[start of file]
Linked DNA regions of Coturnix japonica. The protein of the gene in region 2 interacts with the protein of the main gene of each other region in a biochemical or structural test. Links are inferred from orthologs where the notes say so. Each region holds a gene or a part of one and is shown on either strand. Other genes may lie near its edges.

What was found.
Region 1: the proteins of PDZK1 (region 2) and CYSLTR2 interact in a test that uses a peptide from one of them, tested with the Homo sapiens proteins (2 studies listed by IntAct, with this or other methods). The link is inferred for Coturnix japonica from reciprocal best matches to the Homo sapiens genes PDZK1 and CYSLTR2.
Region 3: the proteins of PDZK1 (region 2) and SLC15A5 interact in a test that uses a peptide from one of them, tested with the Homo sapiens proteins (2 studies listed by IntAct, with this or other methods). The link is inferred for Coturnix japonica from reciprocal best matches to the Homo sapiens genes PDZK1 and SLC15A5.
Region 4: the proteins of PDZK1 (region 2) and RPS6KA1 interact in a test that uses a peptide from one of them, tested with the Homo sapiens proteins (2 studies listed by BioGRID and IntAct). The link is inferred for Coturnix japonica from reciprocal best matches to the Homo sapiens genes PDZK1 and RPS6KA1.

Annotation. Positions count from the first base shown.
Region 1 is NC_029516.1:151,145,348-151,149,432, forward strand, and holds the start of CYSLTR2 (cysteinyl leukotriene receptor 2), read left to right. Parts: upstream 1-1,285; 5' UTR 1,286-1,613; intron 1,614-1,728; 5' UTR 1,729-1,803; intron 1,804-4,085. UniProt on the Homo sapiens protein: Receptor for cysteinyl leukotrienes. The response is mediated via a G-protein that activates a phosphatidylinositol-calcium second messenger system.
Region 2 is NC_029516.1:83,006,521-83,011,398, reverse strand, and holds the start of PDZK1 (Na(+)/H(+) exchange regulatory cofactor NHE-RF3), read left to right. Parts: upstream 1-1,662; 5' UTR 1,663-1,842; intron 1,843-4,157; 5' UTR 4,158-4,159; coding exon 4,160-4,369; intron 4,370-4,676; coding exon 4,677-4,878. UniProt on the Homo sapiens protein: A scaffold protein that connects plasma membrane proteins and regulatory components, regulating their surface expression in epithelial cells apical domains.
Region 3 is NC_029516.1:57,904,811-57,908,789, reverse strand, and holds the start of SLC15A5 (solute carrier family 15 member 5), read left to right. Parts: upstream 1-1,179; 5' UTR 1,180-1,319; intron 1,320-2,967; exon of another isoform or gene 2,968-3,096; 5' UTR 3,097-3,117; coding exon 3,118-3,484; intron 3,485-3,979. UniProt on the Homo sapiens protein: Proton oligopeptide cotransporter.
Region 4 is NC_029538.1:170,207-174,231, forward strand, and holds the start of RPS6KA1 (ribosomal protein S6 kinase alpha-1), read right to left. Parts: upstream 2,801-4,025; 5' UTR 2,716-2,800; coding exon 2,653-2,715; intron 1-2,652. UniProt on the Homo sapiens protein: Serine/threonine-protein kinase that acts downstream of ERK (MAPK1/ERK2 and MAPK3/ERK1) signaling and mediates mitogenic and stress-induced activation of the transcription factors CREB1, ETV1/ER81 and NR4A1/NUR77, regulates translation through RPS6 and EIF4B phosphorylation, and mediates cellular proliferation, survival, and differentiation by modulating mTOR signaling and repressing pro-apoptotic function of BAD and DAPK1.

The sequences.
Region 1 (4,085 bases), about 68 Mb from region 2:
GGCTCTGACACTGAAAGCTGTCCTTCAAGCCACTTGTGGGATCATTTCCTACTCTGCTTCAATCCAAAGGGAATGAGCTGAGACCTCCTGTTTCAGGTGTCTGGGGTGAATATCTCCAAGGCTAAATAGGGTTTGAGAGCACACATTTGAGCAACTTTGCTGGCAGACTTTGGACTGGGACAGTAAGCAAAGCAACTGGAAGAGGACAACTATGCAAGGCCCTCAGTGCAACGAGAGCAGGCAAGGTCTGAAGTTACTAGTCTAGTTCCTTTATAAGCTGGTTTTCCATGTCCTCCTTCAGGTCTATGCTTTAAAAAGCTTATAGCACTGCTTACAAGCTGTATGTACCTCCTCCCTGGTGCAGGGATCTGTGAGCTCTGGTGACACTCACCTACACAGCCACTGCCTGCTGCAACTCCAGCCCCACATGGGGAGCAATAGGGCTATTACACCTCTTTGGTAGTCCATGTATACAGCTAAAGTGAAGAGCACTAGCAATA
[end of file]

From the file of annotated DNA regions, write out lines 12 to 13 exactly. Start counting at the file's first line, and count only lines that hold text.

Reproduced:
Region 1 (4,085 bases), about 68 Mb from region 2:
GGCTCTGACACTGAAAGCTGTCCTTCAAGCCACTTGTGGGATCATTTCCTACTCTGCTTCAATCCAAAGGGAATGAGCTGAGACCTCCTGTTTCAGGTGTCTGGGGTGAATATCTCCAAGGCTAAATAGGGTTTGAGAGCACACATTTGAGCAACTTTGCTGGCAGACTTTGGACTGGGACAGTAAGCAAAGCAACTGGAAGAGGACAACTATGCAAGGCCCTCAGTGCAACGAGAGCAGGCAAGGTCTGAAGTTACTAGTCTAGTTCCTTTATAAGCTGGTTTTCCATGTCCTCCTTCAGGTCTATGCTTTAAAAAGCTTATAGCACTGCTTACAAGCTGTATGTACCTCCTCCCTGGTGCAGGGATCTGTGAGCTCTGGTGACACTCACCTACACAGCCACTGCCTGCTGCAACTCCAGCCCCACATGGGGAGCAATAGGGCTATTACACCTCTTTGGTAGTCCATGTATACAGCTAAAGTGAAGAGCACTAGCAATA